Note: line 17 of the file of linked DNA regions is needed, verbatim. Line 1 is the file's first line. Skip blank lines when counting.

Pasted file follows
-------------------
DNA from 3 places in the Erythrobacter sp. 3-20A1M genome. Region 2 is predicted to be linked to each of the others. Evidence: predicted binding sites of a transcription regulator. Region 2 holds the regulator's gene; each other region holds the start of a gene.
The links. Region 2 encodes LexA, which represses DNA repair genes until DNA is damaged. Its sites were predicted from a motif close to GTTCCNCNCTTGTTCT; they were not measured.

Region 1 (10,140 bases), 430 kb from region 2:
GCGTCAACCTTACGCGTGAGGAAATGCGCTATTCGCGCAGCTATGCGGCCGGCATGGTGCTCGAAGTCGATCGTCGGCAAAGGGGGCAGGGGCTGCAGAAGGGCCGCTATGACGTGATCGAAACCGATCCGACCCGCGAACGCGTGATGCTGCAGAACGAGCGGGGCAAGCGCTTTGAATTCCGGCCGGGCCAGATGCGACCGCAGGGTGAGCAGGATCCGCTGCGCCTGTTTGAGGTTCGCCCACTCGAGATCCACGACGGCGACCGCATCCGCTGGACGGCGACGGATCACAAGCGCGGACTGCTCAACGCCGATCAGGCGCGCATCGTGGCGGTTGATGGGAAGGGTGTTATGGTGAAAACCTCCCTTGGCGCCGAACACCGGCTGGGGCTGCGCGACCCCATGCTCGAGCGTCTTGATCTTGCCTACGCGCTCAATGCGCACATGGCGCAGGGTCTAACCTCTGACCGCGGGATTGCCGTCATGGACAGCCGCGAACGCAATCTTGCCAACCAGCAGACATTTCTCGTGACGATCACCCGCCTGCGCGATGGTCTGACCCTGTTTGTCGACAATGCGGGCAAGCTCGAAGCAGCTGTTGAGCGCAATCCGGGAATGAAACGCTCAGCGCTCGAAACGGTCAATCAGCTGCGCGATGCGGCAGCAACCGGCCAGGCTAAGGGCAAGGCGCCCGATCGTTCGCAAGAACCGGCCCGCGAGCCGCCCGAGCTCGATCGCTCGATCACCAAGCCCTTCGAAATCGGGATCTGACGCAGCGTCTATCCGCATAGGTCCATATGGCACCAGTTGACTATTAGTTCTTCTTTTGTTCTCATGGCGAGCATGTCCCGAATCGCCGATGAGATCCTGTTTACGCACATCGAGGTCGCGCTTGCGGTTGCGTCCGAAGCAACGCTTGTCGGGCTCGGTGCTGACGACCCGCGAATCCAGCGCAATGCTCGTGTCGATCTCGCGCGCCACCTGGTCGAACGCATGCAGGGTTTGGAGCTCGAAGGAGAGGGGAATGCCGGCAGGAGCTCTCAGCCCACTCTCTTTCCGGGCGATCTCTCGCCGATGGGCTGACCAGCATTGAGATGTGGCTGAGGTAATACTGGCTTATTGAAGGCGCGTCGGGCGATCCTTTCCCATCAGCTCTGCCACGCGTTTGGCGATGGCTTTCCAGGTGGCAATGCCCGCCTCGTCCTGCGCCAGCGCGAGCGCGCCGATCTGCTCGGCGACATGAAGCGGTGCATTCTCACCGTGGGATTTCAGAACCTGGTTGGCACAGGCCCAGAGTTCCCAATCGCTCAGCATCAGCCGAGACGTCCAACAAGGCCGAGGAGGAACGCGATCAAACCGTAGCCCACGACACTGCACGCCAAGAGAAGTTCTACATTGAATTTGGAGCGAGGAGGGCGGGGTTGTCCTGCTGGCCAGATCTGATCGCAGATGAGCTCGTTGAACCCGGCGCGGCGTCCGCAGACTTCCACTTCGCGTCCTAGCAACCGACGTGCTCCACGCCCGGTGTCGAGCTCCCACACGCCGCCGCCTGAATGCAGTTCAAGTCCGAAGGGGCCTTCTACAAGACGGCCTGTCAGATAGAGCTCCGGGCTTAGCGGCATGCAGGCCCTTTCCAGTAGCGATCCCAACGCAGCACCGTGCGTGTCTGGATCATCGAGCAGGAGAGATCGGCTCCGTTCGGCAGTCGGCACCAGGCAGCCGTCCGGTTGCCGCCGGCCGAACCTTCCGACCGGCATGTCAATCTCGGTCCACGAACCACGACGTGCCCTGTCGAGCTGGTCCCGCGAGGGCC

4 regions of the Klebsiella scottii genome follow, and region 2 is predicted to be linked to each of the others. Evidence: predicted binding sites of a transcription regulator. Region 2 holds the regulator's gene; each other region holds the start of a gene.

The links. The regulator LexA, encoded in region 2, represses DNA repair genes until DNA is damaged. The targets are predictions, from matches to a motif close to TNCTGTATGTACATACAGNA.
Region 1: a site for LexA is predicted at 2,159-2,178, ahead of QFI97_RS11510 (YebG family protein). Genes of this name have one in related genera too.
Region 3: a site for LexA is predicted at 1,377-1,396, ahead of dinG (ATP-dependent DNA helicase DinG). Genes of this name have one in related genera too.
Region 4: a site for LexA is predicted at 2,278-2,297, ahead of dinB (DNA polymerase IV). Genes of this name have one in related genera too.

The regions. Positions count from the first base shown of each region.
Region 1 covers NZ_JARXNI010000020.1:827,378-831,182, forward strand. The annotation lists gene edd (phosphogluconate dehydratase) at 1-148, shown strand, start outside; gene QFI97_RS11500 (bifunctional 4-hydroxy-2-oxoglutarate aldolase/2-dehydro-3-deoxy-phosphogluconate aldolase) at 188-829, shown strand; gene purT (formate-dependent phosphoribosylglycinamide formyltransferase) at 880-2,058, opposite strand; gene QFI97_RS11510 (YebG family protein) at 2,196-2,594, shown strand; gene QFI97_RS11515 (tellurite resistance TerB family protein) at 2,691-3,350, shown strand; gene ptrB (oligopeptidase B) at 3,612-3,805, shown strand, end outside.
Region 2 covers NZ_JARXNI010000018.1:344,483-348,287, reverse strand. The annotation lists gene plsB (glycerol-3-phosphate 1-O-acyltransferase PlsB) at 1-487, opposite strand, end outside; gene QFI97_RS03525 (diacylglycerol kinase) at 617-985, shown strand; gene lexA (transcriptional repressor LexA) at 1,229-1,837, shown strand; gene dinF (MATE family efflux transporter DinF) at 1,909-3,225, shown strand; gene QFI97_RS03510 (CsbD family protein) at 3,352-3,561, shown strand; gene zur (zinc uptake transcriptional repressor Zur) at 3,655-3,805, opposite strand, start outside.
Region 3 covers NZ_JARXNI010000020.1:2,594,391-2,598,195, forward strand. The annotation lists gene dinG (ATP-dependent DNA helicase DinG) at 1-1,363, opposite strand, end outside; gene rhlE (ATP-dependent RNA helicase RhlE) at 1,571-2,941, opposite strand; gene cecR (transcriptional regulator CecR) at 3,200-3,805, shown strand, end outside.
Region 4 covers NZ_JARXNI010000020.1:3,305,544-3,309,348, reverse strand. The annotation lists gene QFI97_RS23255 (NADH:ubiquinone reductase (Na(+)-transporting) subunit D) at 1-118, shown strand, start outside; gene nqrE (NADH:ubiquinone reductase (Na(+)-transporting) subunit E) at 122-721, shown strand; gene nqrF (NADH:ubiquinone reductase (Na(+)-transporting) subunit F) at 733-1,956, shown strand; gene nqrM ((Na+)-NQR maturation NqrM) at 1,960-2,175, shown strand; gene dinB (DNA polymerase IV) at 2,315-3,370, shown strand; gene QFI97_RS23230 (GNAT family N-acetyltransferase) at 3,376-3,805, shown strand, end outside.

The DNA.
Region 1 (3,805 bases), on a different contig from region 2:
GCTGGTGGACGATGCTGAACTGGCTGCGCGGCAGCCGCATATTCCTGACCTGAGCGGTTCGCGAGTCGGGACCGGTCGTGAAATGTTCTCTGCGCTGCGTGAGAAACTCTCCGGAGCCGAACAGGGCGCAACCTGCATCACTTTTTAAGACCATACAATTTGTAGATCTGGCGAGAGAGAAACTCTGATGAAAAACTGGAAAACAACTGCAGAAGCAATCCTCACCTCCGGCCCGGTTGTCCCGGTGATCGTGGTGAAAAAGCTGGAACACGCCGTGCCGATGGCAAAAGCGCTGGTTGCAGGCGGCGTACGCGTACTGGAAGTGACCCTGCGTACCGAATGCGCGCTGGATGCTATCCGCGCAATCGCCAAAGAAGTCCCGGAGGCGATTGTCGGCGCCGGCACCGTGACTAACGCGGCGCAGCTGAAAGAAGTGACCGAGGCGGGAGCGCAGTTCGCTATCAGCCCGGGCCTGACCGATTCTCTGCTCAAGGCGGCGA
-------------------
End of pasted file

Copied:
GCTGGTGGACGATGCTGAACTGGCTGCGCGGCAGCCGCATATTCCTGACCTGAGCGGTTCGCGAGTCGGGACCGGTCGTGAAATGTTCTCTGCGCTGCGTGAGAAACTCTCCGGAGCCGAACAGGGCGCAACCTGCATCACTTTTTAAGACCATACAATTTGTAGATCTGGCGAGAGAGAAACTCTGATGAAAAACTGGAAAACAACTGCAGAAGCAATCCTCACCTCCGGCCCGGTTGTCCCGGTGATCGTGGTGAAAAAGCTGGAACACGCCGTGCCGATGGCAAAAGCGCTGGTTGCAGGCGGCGTACGCGTACTGGAAGTGACCCTGCGTACCGAATGCGCGCTGGATGCTATCCGCGCAATCGCCAAAGAAGTCCCGGAGGCGATTGTCGGCGCCGGCACCGTGACTAACGCGGCGCAGCTGAAAGAAGTGACCGAGGCGGGAGCGCAGTTCGCTATCAGCCCGGGCCTGACCGATTCTCTGCTCAAGGCGGCGA